Natalie Callander, MD: What we are probably going to be seeing more and more with belantamab mafodotin is that it is going to be combined with other agents and used earlier in the lines of therapy. There are some exciting phase 3 trials that are going to get underway shortly. One is being led by Robert Rifkin, MD, FACP, where he is using belantamab mafodotin in combination with Velcade [bortezomib] and dexamethasone and comparing that to daratumumab, Velcade [bortezomib], and dexamethasone. That is going to be a large international trial for people who have had previous treatment. There is a large study called DREAMM-9 where up front, patients are going to be randomized to receive Velcade [bortezomib], Revlimid [lenalidomide], and dexamethasone with or without belantamab mafodotin. Right now, that study is going to open to try to figure out what the ideal dosing is for the agent. It is probably likely that the Q3 [every 3] week schedule of belantamab mafodotin is going to change with some of these combinations where there might be some other toxicity issues. Lots of different drugs are going to be combined.
Right now, it is essentially for triple-refractory disease after 4 lines of therapy, but in at least some of the preliminary studies, like the study done by Ajay Nooka, MD, MPH, FACP, who presented some updated data on his combination of belantamab mafodotin with Velcade [bortezomib] and dexamethasone, it looks promising with high response rates. A combination like that would be carried forward a bit earlier. Particularly, it is going to be moving up because as daratumumab and other CD38 antibodies like isatuximab are going to be used in the frontline setting, there is going to be a consideration to use an anti-BCMA antibody much earlier in the lines of therapy, particularly if someone is on a CD38 agent when they progress since there are several maintenance trials going on looking at anti-CD38 antibodies post-transplant.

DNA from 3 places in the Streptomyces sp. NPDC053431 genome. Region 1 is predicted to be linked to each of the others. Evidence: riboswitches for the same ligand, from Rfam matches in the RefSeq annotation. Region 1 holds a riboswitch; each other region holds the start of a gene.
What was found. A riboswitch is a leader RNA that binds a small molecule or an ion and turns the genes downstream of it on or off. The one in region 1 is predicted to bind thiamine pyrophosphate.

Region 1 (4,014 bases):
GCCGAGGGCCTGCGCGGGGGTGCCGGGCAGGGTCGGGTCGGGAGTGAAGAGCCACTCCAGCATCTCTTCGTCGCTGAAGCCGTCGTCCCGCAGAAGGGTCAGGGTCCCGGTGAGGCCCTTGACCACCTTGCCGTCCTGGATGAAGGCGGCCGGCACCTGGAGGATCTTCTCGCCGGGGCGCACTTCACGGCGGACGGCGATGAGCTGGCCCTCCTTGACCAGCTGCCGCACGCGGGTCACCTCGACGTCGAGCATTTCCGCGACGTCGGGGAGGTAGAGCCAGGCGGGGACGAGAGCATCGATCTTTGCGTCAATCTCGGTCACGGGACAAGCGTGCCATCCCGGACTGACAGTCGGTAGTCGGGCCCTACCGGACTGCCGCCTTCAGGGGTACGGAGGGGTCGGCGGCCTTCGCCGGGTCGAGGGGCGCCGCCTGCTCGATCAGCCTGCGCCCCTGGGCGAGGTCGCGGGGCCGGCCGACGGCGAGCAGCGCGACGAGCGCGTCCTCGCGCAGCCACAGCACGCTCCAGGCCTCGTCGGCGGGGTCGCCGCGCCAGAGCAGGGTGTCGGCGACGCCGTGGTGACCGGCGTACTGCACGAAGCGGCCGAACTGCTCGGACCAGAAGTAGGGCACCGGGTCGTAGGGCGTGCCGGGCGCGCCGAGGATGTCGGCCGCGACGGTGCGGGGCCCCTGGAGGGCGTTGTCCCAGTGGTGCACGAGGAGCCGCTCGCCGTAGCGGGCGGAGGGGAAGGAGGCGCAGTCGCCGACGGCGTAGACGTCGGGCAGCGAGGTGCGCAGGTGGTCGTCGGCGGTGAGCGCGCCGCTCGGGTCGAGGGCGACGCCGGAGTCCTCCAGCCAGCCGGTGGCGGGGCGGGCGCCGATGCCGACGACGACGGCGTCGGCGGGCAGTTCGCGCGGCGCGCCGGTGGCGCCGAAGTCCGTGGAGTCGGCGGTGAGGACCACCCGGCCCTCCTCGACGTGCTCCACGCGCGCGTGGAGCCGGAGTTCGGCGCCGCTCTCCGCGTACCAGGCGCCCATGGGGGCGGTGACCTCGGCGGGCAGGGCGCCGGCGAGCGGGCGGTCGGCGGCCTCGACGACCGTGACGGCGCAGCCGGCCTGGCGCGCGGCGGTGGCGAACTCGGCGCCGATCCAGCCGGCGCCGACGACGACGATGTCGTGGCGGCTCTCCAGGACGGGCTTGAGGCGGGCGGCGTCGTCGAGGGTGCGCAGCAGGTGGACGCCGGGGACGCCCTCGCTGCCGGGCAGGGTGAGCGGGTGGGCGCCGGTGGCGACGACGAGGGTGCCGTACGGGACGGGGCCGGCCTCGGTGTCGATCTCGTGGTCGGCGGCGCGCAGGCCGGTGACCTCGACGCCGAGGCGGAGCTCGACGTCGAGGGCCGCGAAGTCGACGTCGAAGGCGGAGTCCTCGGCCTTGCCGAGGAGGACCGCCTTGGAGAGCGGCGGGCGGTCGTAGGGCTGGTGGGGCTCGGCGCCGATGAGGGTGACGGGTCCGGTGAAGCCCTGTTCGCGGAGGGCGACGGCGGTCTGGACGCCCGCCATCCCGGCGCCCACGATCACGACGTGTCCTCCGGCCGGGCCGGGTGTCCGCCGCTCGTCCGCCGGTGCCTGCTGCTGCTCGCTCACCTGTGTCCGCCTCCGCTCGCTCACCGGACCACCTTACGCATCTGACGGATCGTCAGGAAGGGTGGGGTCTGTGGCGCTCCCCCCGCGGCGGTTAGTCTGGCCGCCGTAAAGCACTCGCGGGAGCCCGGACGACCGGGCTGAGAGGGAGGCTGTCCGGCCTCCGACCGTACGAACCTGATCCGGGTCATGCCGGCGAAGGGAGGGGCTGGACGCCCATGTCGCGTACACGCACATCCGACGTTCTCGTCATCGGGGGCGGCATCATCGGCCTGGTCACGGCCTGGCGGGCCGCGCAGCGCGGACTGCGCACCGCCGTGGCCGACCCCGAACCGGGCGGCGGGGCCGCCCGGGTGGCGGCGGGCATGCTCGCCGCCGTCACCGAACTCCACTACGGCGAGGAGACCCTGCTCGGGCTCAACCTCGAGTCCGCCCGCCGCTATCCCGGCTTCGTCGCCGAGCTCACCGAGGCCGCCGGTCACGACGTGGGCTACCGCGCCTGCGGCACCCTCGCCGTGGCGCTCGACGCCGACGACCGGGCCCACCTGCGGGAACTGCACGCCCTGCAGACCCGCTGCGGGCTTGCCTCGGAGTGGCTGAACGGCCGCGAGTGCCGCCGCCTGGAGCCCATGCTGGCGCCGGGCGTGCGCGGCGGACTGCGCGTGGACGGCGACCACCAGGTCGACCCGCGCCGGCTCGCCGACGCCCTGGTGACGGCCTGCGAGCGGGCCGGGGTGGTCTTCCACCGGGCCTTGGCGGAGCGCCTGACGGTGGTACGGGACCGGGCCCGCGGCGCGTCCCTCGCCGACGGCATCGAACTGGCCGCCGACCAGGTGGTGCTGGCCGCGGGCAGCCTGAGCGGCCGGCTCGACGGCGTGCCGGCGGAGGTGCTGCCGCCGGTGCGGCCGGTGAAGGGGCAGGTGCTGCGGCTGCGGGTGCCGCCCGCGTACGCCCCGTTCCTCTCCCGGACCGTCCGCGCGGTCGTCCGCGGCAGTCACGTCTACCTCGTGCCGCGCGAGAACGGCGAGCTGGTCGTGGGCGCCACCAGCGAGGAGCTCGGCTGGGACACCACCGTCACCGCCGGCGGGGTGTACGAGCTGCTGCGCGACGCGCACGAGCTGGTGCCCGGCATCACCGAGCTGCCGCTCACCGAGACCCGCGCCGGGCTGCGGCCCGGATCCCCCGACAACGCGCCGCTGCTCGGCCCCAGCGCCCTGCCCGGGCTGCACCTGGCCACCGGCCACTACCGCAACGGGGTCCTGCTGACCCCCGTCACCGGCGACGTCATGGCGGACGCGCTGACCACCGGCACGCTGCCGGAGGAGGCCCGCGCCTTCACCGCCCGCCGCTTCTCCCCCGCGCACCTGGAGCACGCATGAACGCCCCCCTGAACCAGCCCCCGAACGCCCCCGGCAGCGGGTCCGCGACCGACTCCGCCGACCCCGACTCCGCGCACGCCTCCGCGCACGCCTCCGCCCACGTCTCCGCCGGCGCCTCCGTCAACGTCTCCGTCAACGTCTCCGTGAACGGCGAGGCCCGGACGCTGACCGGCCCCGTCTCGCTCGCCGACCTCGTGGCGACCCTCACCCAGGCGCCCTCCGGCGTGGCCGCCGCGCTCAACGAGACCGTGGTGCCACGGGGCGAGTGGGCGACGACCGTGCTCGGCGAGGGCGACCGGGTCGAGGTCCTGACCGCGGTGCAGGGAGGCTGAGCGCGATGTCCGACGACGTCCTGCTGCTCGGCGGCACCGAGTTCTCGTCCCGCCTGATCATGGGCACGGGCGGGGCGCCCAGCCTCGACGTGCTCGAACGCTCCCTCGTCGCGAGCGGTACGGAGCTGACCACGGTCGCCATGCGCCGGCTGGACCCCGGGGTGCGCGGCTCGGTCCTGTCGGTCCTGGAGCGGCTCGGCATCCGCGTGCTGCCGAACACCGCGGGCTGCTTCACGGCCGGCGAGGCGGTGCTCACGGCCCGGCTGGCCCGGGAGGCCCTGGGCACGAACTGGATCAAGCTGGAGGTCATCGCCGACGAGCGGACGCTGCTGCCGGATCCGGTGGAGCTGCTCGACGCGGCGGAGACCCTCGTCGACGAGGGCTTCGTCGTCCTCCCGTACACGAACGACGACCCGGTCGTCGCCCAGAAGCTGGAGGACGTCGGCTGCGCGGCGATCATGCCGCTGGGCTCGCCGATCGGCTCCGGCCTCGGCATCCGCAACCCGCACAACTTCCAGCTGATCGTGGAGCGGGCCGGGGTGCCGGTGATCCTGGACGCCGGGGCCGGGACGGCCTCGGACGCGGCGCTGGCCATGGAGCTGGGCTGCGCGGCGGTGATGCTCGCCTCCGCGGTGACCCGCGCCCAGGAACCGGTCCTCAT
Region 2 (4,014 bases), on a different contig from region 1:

There are now going to be any number of agents that are targeting BCMA for obvious reasons; BCMA is a great target. One of the things that we do not know is about the sequencing of this agent, belantamab mafodotin, compared to a CAR T [chimeric antigen receptor T-cell] transplant that is BCMA directed, or a bispecific engager that is BCMA directed. There is a small study that was published looking at the use of belantamab mafodotin after some CAR T progressions. That looks interesting. We are going to be trying to figure out in the next year or two what sequencing is appropriate, or if you can go back and retreat patients with a different BCMA agent.
One of the most interesting trials that we [at the University of Wisconsin] have been able to be involved in is called DREAMM-5. This is a study that is combining belantamab mafodotin with some interesting agents that are essentially T-cell agonists to try to help with some immune response. We are interested in those drugs. One is combining ICOS [inducible T-cell costimulators], and there is also going to be a PD-L1 inhibitor. We are interested in looking at some of those combinations that are moving away a bit from the less traditional type of chemotherapy and more into the immunomodulatory type of drugs. We are interested in that.
Transcript Edited for Clarity